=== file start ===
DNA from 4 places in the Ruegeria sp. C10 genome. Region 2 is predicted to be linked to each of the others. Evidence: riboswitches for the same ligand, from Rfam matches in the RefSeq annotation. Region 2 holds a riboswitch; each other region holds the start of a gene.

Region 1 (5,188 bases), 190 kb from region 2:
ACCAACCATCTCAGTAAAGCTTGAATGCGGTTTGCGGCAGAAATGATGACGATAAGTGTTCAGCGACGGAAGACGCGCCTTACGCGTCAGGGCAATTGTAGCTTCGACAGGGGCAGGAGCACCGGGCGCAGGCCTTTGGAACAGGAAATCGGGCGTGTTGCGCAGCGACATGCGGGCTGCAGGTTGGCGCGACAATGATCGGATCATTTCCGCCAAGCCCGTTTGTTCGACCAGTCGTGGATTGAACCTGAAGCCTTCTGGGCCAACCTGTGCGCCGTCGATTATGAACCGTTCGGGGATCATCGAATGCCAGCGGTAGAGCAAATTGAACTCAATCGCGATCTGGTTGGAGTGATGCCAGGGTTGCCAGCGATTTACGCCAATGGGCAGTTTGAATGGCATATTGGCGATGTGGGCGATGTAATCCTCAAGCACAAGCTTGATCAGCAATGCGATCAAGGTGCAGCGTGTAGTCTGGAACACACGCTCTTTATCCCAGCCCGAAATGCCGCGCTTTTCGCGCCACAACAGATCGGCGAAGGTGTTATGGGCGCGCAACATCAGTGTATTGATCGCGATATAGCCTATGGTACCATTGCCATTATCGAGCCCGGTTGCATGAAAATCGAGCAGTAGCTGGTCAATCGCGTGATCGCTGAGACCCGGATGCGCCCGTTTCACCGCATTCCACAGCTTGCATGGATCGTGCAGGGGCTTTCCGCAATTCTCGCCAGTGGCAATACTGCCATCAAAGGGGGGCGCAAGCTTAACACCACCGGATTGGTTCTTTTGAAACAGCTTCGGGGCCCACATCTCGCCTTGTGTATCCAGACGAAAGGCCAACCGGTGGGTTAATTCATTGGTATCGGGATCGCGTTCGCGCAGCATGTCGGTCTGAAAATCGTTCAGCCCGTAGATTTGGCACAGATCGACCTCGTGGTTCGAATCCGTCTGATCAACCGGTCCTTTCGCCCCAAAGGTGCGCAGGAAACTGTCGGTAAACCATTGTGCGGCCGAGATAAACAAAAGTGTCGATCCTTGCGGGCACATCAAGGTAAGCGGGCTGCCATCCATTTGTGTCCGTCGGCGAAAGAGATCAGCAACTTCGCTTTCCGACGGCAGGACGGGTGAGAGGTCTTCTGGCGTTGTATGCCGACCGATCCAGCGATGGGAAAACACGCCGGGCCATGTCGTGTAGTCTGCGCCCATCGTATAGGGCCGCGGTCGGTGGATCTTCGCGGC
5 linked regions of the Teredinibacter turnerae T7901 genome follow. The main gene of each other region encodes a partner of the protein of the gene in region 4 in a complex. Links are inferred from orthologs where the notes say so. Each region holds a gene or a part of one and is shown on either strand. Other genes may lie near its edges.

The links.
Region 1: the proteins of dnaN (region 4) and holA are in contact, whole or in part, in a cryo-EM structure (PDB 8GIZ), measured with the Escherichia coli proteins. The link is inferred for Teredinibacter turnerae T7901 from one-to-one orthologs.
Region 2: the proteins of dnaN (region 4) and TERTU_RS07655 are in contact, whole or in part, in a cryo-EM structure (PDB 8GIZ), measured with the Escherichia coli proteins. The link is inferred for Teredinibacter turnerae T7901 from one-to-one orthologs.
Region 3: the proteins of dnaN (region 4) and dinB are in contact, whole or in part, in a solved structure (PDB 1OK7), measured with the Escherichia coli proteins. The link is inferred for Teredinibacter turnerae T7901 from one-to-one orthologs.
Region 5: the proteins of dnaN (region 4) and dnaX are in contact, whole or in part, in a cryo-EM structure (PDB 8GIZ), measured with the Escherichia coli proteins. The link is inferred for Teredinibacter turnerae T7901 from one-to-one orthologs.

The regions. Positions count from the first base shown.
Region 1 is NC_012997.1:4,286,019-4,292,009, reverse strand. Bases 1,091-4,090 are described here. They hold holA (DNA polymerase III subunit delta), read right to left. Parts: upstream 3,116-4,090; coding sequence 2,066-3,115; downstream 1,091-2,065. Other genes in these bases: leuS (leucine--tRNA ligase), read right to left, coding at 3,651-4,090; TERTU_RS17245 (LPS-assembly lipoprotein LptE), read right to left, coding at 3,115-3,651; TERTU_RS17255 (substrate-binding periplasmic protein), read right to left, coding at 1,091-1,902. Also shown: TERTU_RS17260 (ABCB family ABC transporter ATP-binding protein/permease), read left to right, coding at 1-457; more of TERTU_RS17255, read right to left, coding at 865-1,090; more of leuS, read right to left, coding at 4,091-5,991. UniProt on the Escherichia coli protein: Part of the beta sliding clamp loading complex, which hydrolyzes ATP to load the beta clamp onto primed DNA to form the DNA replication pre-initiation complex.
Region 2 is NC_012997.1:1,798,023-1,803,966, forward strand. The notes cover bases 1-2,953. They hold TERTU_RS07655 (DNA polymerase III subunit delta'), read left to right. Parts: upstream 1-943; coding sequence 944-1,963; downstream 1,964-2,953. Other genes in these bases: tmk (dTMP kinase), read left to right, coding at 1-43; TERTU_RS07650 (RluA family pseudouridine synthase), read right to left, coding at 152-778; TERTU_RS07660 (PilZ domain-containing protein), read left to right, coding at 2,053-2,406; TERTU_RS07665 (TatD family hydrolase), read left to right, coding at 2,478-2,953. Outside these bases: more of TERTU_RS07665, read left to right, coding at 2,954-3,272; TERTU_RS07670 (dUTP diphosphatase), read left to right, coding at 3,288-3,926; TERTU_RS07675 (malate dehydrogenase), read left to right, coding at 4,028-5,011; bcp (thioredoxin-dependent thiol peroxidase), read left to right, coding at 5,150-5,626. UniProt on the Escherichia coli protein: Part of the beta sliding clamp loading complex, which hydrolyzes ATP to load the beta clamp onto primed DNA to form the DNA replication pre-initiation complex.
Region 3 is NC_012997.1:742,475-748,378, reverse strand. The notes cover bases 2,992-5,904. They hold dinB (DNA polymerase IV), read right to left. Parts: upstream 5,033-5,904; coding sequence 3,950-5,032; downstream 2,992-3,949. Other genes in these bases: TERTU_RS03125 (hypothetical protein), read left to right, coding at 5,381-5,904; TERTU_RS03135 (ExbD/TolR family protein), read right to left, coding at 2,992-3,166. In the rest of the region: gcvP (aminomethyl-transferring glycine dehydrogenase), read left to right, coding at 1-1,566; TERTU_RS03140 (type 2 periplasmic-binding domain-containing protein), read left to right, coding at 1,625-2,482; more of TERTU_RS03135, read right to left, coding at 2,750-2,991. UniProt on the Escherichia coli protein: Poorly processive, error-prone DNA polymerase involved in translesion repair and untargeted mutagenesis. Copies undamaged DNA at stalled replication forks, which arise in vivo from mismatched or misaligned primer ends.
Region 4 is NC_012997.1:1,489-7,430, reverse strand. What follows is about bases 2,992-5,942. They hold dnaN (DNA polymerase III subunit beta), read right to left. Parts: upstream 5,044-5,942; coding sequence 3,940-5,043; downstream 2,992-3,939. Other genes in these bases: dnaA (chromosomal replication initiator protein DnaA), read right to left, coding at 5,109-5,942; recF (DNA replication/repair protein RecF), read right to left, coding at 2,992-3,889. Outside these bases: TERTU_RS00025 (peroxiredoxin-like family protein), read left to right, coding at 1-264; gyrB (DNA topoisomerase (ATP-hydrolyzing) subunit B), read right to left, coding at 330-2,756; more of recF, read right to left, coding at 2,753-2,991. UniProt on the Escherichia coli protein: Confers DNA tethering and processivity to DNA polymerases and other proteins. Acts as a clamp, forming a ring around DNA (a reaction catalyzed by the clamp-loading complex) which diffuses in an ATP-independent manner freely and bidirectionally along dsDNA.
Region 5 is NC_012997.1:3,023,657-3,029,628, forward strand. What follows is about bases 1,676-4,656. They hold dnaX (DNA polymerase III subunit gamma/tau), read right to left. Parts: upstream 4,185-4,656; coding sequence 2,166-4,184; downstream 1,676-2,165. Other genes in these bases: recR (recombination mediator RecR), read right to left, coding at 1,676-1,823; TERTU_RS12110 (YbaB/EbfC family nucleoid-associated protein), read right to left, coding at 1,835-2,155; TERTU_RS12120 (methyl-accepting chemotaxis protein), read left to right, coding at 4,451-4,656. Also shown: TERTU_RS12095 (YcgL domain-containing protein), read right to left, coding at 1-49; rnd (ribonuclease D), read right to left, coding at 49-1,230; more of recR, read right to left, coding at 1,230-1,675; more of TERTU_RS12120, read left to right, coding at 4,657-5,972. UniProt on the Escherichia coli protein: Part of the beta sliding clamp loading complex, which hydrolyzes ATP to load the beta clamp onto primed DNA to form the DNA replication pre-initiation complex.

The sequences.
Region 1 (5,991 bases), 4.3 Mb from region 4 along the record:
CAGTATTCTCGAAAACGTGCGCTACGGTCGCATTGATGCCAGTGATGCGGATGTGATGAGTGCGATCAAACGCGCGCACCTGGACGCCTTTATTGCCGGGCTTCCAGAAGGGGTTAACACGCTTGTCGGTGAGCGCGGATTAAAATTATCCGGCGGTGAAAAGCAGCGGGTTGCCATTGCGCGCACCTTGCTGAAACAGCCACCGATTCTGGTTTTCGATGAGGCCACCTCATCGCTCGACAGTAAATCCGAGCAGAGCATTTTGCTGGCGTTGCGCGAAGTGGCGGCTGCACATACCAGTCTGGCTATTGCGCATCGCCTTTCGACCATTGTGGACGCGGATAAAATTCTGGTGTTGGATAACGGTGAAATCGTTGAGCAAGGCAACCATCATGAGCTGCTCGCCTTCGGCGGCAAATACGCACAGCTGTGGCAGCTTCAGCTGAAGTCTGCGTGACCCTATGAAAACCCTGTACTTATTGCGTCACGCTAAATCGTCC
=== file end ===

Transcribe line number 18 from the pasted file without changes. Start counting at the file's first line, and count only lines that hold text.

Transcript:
CAGTATTCTCGAAAACGTGCGCTACGGTCGCATTGATGCCAGTGATGCGGATGTGATGAGTGCGATCAAACGCGCGCACCTGGACGCCTTTATTGCCGGGCTTCCAGAAGGGGTTAACACGCTTGTCGGTGAGCGCGGATTAAAATTATCCGGCGGTGAAAAGCAGCGGGTTGCCATTGCGCGCACCTTGCTGAAACAGCCACCGATTCTGGTTTTCGATGAGGCCACCTCATCGCTCGACAGTAAATCCGAGCAGAGCATTTTGCTGGCGTTGCGCGAAGTGGCGGCTGCACATACCAGTCTGGCTATTGCGCATCGCCTTTCGACCATTGTGGACGCGGATAAAATTCTGGTGTTGGATAACGGTGAAATCGTTGAGCAAGGCAACCATCATGAGCTGCTCGCCTTCGGCGGCAAATACGCACAGCTGTGGCAGCTTCAGCTGAAGTCTGCGTGACCCTATGAAAACCCTGTACTTATTGCGTCACGCTAAATCGTCC